And yet, as quickly as we find ourselves working to consume, we can just as quickly find ourselves lazy; we can just as easily give up hope that there is any happiness worth finding. Remember that pride both overestimates our abilities and underestimates God. If hedonism convinces us that we can achieve happiness on our own, sloth deceives us about God's ability to make our efforts effective in a broken world. Rooted in pride, sloth factors God out of the equation entirely. If God is not present or powerful here, there is no guarantee that your work or time will be rewarded. So why even try? Why even work? [...] We often see laziness as a lack of initiative or even a lack of confidence. But it's actually the reverse. The sluggard things so highly of his energy and efforts that he's not willing to waste them. He's not willing to expend energy unless he has a guaranteed reward. Because, in his pride, he has foolishly discounted God, he no longer has reason to believe that his work will amount to anything. So he simply cuts his losses trusting that "a little sleep, a little slumber (Proverbs 24:33)" will bring him rest. But not working doesn't lead to rest. It leads to poverty and want. It leads to messy houses and broken-down churches and chaotic lives. And left unchecked it can blossom into the full-formed despair early Christian monks called "acedia".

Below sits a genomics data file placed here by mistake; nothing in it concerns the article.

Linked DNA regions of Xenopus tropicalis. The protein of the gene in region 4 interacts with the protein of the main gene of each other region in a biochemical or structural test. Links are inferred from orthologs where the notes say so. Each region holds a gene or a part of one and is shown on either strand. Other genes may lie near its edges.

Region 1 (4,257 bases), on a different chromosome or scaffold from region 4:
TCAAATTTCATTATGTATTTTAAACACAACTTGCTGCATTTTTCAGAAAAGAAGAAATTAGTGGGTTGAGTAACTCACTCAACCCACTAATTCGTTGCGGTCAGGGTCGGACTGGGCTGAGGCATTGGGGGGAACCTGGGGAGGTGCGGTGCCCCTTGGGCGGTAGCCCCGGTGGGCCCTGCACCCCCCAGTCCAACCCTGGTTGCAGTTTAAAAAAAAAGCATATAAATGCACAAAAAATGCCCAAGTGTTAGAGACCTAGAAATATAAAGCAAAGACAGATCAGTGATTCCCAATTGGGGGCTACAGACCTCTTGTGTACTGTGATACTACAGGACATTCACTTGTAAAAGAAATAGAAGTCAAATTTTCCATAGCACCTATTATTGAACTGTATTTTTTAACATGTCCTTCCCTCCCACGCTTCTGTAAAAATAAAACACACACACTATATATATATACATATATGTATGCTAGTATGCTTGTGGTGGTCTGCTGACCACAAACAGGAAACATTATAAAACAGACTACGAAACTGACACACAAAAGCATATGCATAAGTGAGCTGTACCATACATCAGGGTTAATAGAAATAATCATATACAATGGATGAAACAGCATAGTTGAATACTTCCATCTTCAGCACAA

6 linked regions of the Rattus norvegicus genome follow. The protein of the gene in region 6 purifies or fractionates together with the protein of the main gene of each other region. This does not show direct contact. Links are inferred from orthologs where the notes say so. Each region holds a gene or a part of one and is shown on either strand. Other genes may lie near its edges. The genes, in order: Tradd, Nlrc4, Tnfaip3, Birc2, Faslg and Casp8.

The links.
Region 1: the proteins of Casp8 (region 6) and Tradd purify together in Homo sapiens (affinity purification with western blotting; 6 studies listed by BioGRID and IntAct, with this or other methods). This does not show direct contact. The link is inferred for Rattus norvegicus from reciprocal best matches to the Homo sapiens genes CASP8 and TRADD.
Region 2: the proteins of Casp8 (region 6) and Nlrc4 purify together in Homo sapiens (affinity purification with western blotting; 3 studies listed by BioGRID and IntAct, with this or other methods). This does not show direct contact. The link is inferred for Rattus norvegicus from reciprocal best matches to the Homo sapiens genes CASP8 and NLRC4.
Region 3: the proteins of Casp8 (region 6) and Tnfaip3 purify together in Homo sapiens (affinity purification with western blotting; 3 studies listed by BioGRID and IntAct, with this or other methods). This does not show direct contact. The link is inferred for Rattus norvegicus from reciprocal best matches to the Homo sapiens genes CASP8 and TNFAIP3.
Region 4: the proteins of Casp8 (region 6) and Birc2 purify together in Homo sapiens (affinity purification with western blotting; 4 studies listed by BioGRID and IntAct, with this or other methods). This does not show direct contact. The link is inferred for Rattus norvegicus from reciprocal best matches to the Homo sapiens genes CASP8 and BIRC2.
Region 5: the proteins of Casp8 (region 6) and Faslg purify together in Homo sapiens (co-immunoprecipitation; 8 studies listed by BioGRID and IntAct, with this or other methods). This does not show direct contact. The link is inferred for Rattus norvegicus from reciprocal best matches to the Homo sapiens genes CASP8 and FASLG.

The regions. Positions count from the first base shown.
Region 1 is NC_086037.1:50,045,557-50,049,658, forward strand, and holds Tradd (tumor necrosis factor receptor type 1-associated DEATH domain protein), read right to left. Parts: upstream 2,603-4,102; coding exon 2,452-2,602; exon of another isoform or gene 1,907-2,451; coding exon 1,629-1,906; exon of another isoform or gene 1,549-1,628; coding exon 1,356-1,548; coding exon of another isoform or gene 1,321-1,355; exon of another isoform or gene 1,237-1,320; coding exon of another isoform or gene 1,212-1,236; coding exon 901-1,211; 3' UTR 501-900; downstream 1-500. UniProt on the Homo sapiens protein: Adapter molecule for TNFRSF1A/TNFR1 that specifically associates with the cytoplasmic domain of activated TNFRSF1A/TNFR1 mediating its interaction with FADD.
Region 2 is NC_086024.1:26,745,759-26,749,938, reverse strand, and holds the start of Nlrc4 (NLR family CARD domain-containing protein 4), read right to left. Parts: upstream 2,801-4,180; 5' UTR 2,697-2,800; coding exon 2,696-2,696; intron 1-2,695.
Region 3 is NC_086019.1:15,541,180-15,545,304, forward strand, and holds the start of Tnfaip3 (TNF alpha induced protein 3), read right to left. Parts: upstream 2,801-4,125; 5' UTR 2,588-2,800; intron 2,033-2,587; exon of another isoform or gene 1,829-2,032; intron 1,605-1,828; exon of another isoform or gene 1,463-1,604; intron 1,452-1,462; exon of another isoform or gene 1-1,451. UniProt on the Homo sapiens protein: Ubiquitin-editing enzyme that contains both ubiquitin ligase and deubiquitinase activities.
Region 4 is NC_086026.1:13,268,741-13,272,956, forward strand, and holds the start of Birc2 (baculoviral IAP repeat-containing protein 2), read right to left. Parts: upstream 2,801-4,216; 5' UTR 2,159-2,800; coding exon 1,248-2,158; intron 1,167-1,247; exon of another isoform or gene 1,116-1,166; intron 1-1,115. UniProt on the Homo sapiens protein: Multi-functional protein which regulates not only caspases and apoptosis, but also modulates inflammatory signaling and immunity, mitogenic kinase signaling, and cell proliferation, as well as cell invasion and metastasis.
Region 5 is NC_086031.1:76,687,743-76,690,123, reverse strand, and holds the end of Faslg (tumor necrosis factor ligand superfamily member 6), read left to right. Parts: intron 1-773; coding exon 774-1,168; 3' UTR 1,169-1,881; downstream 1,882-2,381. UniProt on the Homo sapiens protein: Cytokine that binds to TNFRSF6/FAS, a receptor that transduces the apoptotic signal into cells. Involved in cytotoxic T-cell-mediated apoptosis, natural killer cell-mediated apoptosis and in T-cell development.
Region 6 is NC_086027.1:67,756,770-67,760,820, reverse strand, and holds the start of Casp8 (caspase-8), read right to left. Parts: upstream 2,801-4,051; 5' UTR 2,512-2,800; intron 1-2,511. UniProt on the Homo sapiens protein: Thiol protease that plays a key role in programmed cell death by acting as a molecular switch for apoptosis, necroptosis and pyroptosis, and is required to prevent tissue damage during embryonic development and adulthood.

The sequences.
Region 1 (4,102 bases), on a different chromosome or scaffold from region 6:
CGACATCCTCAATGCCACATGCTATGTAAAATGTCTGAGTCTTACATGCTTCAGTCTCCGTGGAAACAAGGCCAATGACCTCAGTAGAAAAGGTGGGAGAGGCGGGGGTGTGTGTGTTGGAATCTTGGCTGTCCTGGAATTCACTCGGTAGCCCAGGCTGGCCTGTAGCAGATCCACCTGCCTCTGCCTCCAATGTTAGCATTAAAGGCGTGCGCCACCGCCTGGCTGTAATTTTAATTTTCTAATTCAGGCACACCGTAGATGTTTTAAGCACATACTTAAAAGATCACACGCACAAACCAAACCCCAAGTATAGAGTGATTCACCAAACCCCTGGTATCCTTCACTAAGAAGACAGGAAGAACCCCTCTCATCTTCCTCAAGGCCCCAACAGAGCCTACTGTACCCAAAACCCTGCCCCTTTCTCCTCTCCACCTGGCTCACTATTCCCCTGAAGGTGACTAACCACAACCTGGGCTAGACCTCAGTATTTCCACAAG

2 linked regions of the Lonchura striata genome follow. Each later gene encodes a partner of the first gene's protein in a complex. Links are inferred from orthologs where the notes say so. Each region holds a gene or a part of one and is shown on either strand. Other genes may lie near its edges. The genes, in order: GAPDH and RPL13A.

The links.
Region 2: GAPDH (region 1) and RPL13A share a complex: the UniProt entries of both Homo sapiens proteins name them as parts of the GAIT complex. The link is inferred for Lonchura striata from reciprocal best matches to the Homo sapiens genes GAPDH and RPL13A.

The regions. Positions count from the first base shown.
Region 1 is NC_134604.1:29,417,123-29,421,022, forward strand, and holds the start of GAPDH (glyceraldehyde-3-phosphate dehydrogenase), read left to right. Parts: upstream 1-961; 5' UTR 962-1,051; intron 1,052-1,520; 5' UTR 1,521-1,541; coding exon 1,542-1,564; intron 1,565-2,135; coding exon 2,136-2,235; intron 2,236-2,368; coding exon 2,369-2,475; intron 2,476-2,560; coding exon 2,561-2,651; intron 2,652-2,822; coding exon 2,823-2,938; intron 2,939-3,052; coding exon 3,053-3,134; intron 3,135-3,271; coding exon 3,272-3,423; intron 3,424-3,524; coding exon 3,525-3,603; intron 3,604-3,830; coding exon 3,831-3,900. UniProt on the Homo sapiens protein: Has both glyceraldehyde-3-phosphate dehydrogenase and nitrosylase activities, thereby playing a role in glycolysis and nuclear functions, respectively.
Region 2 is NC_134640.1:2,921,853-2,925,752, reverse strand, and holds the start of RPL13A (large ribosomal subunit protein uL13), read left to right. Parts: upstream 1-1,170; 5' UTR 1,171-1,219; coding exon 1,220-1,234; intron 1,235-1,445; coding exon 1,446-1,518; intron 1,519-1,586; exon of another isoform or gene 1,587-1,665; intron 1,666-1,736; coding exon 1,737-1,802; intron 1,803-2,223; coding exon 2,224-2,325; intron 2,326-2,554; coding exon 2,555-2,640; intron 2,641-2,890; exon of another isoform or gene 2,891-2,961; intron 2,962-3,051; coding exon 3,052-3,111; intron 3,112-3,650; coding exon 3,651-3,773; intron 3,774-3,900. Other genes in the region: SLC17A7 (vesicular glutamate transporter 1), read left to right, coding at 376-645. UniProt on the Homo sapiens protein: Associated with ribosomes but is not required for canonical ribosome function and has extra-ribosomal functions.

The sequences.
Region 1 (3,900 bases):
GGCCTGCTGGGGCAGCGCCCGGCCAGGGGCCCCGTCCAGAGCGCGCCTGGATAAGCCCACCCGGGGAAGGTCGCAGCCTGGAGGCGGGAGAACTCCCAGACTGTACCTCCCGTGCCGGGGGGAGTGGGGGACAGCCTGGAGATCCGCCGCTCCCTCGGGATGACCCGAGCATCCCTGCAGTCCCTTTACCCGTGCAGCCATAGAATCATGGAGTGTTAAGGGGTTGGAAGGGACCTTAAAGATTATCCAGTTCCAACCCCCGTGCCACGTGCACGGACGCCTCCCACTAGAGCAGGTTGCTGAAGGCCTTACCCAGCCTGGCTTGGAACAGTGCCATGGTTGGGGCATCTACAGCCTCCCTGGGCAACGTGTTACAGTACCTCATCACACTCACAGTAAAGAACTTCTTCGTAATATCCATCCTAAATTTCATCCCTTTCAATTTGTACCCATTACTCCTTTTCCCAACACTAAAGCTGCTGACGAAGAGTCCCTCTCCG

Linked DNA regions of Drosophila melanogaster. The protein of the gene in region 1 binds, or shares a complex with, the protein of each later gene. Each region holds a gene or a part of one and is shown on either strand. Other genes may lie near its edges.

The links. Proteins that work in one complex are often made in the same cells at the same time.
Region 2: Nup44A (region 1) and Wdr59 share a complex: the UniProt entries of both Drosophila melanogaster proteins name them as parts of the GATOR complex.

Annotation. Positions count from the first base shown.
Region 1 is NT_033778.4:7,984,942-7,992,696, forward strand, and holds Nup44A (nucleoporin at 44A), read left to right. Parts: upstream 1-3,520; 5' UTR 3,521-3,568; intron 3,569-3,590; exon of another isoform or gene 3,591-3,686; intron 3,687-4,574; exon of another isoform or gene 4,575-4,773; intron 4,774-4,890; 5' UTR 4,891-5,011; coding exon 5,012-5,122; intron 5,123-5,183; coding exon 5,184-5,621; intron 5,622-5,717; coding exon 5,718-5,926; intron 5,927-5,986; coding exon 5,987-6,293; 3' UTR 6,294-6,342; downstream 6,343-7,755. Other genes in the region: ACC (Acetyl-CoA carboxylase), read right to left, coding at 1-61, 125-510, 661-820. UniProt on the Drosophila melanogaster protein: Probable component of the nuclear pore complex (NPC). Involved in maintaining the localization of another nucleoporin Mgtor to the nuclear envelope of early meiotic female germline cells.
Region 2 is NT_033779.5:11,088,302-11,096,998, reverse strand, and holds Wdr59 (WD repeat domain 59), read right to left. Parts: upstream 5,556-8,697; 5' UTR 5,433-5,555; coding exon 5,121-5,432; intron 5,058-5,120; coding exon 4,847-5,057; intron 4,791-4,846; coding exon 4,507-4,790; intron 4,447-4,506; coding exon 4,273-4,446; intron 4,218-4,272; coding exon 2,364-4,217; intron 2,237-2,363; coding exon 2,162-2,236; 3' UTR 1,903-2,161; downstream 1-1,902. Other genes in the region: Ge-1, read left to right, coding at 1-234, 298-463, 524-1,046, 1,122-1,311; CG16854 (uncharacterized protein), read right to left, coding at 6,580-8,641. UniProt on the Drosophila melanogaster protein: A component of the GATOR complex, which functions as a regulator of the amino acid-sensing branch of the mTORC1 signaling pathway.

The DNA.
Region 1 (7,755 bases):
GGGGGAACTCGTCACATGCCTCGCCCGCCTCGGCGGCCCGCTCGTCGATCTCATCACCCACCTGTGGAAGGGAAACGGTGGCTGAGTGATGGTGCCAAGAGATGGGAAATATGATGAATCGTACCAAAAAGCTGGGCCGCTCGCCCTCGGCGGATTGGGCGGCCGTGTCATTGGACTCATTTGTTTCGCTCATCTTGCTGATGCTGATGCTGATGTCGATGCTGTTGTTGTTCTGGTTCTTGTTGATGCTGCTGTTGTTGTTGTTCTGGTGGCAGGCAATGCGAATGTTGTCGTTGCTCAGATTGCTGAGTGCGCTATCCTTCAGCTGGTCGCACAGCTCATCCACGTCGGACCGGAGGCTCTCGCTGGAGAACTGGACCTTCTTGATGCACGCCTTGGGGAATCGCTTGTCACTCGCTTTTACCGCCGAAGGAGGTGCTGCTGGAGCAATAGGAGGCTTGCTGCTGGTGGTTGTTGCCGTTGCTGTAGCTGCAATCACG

Perhaps the final and fullest expression of human pride is complete and utter hopelessness, a view of the world that has so dismissed God that nothing matters anymore. Because pride leads us to reject God, we end up trusting ourselves. But it is only a matter of time before we realize how misplaced this trust is. And when we do, when the brokenness of the world presses in, when we feel the weight of our own helplessness, we succumb to listlessness and despondency. Nothing has purpose. Nothing has meaning. Nothing is worth doing. Why sweep the floor? It will just get dirty again. Why prepare a Sunday school lesson? The children don't pay attention anyway. Why pray? God probably won't even hear me. [...] The indifference may come after years of public ministry. It may come after weeks of new parenthood. It may come in the middle of an extended illness. It may come when you finally realize that your hopes of marriage will never be fulfilled. But when it comes, when this acedia descends, it will stalk you [...] More subtle and beguiling than direct temptation, acedia creeps in and dulls the soul, making it almost impossible to care about anything. [...] The disconnect is simply too much. Without a strong understanding of God's presence in our brokenness, without the humility to recognize His power, nothing matters. And mundane things like dishwashers and monthly reports and PTA meetings feel especially meaningless. But what if God is present in the brokenness? And what if He isn't simply present, but He's actively defeating it? What if humility teaches us to believe that God can bring fruit from briers?"